The US dollar has been exceptionally strong this year, as higher interest rates in the US and investors seeking a safe haven have meant that demand for US dollars has been high. The dollar has gained 22% relative to sterling this year, 17% relative to the euro, and 26% relative to the yen – all major currencies in global finance and trade. The dollar index – which measures the performance of the dollar against a basket of its major trading peers – has increased by 18.3% in 2022.
The chart opposite shows how far the US dollar has deviated from the 30-week moving average. As of the latest reading the dollar index was 8.3% above its 30-week moving average.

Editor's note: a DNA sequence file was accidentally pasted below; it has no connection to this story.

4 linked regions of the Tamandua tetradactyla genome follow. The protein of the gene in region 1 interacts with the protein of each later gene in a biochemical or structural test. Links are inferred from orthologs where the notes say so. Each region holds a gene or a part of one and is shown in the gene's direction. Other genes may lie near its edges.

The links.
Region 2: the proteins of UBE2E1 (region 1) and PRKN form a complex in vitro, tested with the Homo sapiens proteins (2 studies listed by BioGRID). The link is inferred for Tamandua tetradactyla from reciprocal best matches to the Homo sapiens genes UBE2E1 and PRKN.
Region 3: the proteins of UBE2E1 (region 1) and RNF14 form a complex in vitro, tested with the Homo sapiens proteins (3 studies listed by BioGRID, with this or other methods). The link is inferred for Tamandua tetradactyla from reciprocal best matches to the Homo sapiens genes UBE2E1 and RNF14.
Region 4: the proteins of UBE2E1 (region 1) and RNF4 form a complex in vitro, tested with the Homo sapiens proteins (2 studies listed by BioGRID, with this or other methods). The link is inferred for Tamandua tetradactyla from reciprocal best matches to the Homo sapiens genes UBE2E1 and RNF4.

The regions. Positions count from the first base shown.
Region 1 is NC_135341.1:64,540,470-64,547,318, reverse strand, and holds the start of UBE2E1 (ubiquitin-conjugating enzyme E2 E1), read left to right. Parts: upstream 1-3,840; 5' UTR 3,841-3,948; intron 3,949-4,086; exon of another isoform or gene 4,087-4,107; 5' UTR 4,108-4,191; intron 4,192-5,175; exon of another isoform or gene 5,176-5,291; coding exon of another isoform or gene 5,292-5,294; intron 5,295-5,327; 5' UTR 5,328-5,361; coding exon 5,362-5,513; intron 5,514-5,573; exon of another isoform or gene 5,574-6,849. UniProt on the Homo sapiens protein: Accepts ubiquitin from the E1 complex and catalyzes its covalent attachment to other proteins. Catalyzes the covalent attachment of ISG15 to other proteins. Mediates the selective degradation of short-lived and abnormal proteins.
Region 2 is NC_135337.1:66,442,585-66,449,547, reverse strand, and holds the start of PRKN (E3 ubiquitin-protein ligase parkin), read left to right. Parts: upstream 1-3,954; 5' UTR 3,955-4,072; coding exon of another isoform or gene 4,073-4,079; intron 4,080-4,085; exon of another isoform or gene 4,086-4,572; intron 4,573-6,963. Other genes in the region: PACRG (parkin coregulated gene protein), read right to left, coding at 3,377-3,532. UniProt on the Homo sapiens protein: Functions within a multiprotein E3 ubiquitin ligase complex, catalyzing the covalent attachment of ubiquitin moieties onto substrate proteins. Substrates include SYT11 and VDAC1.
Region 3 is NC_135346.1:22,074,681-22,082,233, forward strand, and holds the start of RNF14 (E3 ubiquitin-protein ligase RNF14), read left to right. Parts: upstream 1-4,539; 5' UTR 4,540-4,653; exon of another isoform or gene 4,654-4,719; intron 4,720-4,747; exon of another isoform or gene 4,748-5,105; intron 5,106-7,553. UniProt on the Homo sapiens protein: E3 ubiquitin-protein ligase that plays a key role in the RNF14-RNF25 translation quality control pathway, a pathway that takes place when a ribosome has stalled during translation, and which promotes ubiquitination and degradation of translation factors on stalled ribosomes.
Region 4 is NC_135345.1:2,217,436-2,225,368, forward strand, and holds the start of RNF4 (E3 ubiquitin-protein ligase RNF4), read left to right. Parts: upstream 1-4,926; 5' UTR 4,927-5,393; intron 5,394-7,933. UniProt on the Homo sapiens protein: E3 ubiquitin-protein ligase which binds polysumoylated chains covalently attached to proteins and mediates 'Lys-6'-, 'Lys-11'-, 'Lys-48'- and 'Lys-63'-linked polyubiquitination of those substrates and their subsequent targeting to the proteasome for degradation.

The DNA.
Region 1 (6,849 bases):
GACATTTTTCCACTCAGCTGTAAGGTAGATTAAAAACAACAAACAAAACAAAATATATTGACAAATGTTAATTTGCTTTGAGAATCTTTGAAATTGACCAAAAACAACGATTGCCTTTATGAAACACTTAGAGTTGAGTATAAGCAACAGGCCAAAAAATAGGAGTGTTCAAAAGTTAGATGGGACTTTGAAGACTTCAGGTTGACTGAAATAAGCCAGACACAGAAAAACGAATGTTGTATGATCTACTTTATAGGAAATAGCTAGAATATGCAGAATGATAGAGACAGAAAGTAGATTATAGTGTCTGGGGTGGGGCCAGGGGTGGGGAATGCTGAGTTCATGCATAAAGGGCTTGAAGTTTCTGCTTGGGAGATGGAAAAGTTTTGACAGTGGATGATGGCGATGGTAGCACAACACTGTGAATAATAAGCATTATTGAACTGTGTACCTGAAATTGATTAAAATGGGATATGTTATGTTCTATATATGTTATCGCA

This reading puts it in the 97th percentile – i.e., only 3% of observations have been higher (either positively or negatively). Such strength in the dollar is unusual.
We examined the US dollar’s historic performance each time it reached this level of deviation from the 30-week moving average (just analysing positive deviations). There have been 60 instances, historically, when the positive deviation from the 30-week moving average has been 8.3% or higher. Over the following 1, 3, and 6 months, the dollar has subsequently weakened by an average of 1.0%, 1.7%, and 3.6%, respectively.
On balance then, the historical evidence suggests that the US dollar may tread water or weaken from here – although, as ever, history is just a guide!
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